The dangers of personalised recommendations in employee benefits

by Matt Macri-Waller

In my role, I often get asked questions like “surely with all of the data you have you can just predict what employees can or will do”. When I was last asked about this, the person asking me used the word “should” instead of “can” or “will”, and it got me thinking about the role and legitimacy of recommendation engines within the employee benefits market.

Now, we all live with recommendations and recommendation engines our entire lives; from the friends that are suggested by Facebook, to people like me on LinkedIn, to music on Spotify, to what “people like you” bought on Amazon. The root of most of these recommendation engines is technically called ‘collaborative filtering’. Collaborative filtering is built on the underlying assumption that if person A has the same opinion as a person B on an issue, A is more likely to have B's opinion on a different issue than that of a randomly chosen person. The core idea being that using this approach improves the accuracy of recommendations more than traditional methods.

Typically, a collaborative filtering system works in the following way: a user (in this instance, an employee) expresses their preferences by reviewing and selecting items (in this example, benefits). These selections are then viewed as an approximate representation of the employee’s interest in that benefit. The system then matches one employee’s ratings against another and finds the people with most ‘similar’ tastes. With similar employees, the system then recommends benefits that the similar employees have reviewed or selected.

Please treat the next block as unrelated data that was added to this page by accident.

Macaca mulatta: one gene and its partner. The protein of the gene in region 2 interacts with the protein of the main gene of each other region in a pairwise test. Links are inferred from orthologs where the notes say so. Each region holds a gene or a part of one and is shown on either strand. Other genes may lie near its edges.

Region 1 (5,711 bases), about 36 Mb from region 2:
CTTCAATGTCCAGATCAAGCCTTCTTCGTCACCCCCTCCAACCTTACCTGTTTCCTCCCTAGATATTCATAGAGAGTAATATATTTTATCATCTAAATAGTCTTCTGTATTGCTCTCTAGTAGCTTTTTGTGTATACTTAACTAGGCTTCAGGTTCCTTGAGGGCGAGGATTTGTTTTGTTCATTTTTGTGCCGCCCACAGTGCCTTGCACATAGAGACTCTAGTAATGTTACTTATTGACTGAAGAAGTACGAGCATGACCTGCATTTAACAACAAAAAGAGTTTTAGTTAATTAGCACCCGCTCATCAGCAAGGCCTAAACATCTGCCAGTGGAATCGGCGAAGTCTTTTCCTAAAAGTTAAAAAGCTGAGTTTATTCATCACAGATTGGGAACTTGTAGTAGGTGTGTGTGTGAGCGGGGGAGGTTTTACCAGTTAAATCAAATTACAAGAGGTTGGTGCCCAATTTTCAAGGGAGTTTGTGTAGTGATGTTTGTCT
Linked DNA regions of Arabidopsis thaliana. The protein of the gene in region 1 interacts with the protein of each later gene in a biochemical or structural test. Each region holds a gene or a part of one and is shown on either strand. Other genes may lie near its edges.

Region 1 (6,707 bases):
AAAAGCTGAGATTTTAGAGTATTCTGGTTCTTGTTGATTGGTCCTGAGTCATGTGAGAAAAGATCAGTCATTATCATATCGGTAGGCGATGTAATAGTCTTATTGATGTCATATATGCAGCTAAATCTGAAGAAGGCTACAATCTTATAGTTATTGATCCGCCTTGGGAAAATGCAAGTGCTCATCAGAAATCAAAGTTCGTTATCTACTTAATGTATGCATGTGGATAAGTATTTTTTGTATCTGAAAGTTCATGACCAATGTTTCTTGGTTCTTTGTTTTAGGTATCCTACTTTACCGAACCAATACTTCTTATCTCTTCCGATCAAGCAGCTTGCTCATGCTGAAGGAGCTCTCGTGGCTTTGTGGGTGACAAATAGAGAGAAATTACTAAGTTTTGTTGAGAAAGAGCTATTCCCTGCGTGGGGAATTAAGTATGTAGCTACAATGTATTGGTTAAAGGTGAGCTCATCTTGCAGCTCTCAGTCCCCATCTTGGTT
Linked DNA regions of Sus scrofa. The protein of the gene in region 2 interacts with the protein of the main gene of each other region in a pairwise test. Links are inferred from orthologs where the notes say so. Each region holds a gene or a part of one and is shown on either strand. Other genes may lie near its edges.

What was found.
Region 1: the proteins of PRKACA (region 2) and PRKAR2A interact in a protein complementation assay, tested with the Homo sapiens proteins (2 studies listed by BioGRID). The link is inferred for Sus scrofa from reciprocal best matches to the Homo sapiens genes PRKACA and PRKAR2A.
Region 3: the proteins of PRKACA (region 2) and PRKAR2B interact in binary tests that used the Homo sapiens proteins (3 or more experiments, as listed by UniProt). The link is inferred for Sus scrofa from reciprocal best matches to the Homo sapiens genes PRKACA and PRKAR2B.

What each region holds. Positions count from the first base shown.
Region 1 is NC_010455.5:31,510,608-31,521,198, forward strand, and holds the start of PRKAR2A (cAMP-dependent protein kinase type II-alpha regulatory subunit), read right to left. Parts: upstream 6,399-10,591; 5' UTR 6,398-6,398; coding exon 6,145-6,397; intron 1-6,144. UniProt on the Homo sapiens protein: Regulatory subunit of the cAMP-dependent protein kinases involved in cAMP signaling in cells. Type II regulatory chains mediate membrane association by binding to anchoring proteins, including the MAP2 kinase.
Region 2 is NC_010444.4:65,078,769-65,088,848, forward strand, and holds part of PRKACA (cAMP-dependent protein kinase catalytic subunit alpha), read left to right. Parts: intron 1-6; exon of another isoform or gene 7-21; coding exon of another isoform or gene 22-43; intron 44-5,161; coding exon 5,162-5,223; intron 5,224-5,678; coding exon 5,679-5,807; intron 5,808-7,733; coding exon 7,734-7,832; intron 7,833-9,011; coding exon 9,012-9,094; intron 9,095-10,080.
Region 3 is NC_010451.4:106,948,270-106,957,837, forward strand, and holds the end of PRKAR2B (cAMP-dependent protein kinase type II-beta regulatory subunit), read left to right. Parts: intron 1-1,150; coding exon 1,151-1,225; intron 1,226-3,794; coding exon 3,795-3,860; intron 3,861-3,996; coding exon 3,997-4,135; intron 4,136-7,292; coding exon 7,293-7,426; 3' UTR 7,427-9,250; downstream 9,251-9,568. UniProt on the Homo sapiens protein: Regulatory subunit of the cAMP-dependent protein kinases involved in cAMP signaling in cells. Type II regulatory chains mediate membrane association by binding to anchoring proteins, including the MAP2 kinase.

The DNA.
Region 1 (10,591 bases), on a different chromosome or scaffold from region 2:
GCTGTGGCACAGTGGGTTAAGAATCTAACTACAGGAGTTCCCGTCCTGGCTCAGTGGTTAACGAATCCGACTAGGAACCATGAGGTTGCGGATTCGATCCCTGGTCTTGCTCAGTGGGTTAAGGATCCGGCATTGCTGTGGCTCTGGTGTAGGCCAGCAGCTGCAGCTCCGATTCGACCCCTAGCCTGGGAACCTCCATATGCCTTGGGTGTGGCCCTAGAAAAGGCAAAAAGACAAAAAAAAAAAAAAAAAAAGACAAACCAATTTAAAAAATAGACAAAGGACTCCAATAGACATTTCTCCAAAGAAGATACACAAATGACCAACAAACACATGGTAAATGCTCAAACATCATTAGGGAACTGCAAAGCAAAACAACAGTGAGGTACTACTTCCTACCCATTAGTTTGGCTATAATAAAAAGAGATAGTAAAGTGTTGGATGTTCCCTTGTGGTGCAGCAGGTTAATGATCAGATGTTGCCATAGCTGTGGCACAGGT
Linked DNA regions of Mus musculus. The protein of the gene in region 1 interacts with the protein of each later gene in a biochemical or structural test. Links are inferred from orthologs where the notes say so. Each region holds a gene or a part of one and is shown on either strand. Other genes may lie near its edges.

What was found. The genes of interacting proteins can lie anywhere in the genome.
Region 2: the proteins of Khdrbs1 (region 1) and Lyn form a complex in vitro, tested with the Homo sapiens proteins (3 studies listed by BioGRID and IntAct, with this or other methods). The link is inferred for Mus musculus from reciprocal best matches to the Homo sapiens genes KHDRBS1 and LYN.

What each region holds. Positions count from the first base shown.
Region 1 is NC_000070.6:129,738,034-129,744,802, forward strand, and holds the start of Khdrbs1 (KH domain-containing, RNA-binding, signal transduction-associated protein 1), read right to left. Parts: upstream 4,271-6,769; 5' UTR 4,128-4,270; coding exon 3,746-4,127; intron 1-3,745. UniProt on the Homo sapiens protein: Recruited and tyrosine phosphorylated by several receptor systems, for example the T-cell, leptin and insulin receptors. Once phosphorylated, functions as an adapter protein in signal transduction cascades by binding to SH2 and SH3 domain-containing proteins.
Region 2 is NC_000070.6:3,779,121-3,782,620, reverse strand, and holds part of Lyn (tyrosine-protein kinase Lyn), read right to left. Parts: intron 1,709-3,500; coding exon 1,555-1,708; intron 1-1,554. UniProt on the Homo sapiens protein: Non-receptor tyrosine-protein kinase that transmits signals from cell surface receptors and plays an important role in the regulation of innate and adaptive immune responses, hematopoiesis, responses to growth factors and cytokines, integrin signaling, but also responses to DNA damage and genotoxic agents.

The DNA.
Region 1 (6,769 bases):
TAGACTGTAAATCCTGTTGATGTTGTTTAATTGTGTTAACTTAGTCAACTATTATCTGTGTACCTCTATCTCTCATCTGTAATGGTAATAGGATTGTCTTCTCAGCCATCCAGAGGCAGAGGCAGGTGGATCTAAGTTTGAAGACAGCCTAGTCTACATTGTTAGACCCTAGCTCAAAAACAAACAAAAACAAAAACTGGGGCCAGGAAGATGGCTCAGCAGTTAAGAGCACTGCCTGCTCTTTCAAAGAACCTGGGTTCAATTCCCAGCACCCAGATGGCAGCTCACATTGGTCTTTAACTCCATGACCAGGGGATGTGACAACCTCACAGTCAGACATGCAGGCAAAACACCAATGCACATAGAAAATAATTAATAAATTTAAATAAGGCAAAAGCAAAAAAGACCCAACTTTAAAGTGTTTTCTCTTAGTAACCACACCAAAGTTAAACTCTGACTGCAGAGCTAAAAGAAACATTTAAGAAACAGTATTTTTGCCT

There are many mathematical techniques which can be adopted to create recommendations (see cosine similarity) but crucially, an algorithm is created and the system in question uses mathematics to work out the popularity of something across a set of data, population or audience. Now, many algorithms have progressed significantly from these origins but a number (especially the ones I have seen in employee benefits) are still rooted in popularity alone and do not take account of any historic bias. You might think, well that's fine; popularity and “people like me” is what I want my employees to see. But when you start to analyse the basis of that recommendation, it throws up some questions:

  • Is this based on your employees only?
  • Is the data gathered across everyone your provider manages?
  • Is it gathered from everyone, everywhere?

All will have different outcomes, and all will be susceptible to different biases or indeed manipulation (product placement, UX, promotion, existing ownership). Let me give you a few examples [some from our market and some from the wider HR market] of the types of things that concern me:

Provider manipulation